At the UN Climate Conference in Copenhagen in 2009, the international community agreed that global warming should not increase by more than 2 degrees. "In the meantime, though, climate science had become more advanced," Obergassel told DW. "It was clear that a 2-degree rise would also cause serious harm."

Developing countries that will suffer most from climate change are piling on the pressure. Small island states facing potential obliteration were especially instrumental in getting the ambitious 1.5-degree target enshrined in the 2015 Paris Agreement. "That was a compromise. It's a round figure. The political negotiations thus settled on 1.5 degrees," Obergassel said.

Read more: Climate change pushing wine regions farther north 

Ice in Greenland seen from the air (Getty Images/M. Tama)

Greenland's ice sheet has been melting at an accelerated rate in recent years due to climate warming

There is disagreement as to when exactly global warming is set to exceed 1.5 degrees. "As early as the 2020s," say some; "not until the 2040s," say others. According to the analysis published by the IPCC last year, "We'll hit 1.5 degrees between 2030 and 2052," Pörtner said. "That's what the climate models say — although these are only approximations." So, if countries don't act fast enough, the Earth may already be 1.5 degrees warmer as early as 2030.

The fact that the climate models only provide approximations is one reason why there are so many different prognoses. It also depends on which reference values are used.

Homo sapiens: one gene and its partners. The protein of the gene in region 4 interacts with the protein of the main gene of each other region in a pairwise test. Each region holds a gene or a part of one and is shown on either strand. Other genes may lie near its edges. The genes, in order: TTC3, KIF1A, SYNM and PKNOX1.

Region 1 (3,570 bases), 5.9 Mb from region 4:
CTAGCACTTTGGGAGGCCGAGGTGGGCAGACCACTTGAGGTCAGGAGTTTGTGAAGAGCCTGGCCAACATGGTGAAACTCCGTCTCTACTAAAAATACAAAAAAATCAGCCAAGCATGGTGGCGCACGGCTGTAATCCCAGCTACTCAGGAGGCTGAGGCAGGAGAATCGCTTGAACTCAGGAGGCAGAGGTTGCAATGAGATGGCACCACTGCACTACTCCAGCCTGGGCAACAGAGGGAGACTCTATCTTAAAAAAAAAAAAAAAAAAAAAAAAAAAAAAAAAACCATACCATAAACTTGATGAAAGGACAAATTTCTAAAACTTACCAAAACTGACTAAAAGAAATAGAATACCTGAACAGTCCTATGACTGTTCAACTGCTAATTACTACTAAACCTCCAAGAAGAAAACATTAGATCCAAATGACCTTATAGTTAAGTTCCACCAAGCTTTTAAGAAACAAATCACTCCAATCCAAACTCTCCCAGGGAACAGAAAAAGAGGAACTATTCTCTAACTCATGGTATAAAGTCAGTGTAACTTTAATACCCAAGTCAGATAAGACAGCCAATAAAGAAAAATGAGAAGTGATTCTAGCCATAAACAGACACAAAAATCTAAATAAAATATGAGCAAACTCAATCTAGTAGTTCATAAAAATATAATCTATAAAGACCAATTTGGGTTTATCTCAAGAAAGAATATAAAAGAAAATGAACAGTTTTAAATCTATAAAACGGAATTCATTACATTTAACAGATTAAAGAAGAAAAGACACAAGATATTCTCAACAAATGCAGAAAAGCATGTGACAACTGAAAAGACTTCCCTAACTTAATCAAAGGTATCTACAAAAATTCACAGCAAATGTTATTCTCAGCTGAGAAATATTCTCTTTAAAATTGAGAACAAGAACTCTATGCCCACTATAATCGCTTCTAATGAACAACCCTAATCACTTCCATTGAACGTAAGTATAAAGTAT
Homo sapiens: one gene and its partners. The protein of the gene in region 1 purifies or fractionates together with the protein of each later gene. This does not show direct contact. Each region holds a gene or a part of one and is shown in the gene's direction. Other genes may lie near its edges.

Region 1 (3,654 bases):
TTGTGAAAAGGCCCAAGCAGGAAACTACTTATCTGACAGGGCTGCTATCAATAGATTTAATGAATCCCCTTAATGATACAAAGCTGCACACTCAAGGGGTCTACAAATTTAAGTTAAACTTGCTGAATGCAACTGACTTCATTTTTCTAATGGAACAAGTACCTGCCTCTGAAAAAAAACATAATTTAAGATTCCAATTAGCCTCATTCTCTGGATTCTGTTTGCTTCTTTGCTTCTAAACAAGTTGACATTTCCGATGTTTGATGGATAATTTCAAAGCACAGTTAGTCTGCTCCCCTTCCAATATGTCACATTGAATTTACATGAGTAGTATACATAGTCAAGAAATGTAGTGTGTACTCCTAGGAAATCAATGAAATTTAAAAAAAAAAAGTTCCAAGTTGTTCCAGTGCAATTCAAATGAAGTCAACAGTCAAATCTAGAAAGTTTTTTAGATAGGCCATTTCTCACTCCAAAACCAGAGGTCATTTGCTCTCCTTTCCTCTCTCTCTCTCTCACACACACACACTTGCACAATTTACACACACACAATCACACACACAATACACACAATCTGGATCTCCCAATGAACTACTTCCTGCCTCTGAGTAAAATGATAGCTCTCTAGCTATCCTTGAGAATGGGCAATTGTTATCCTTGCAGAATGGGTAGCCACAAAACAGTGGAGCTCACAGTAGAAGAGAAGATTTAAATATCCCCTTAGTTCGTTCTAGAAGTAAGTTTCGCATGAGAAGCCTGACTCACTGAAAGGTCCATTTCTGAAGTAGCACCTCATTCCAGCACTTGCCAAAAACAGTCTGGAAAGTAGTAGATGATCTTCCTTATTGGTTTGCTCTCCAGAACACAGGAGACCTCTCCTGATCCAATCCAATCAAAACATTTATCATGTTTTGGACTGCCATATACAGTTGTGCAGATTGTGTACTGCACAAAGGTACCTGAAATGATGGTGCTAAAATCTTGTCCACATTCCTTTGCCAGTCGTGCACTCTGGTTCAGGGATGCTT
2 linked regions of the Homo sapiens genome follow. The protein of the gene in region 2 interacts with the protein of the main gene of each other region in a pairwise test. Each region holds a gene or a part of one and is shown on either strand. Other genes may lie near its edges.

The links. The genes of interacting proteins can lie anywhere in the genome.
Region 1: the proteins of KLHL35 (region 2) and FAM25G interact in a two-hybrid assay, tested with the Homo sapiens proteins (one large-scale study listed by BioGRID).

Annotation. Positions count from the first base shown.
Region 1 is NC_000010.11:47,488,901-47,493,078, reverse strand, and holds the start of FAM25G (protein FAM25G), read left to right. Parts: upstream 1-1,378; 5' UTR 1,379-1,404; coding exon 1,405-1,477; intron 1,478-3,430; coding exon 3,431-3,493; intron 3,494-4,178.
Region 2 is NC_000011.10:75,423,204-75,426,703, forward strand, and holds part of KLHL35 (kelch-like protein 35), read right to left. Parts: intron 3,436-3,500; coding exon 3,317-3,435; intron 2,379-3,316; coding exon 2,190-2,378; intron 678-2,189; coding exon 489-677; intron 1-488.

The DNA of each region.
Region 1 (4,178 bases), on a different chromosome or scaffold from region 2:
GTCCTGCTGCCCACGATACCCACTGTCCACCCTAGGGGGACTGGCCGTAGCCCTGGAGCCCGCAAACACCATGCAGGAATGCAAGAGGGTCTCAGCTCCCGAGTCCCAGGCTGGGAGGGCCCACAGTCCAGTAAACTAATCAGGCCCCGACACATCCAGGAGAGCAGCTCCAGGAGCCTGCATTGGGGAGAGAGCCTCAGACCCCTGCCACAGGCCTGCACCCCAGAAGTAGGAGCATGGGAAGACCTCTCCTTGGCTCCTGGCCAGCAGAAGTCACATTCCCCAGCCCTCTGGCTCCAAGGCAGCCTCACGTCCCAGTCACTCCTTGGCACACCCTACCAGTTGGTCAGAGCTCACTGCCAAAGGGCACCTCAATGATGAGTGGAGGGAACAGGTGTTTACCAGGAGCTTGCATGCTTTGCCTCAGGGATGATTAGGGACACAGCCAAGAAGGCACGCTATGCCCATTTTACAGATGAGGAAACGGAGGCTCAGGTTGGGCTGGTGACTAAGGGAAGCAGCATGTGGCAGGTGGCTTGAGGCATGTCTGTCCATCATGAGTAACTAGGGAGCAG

Read more: The plastic crisis isn't just ugly — it's fueling global warming 

When exactly was 'pre-industrial'?

When the Scottish engineer James Watt refined the steam engine in the late 18th century, setting off the process of industrialization, at first in Britain, no one knew that this was also the start of human-caused climate change. Since then, we have been pumping ever greater quantities of carbon dioxide into the air. The US climatologist Michael M. Mann estimates that the world may already have warmed by 0.2 degrees in the first 100 years of industrialization to 1870.

James Watt's portable steam engine (Getty Images/Hulton Archive)

One early trigger of human-caused climate change: James Watt's steam engine

The climatologists have taken the period 1850-1900 as a basis for comparison when making the current calculations about global warming. Since the end of the 19th century, carbon dioxide emissions have risen faster and faster as a consequence of increasingly widespread technical development and global industrialization.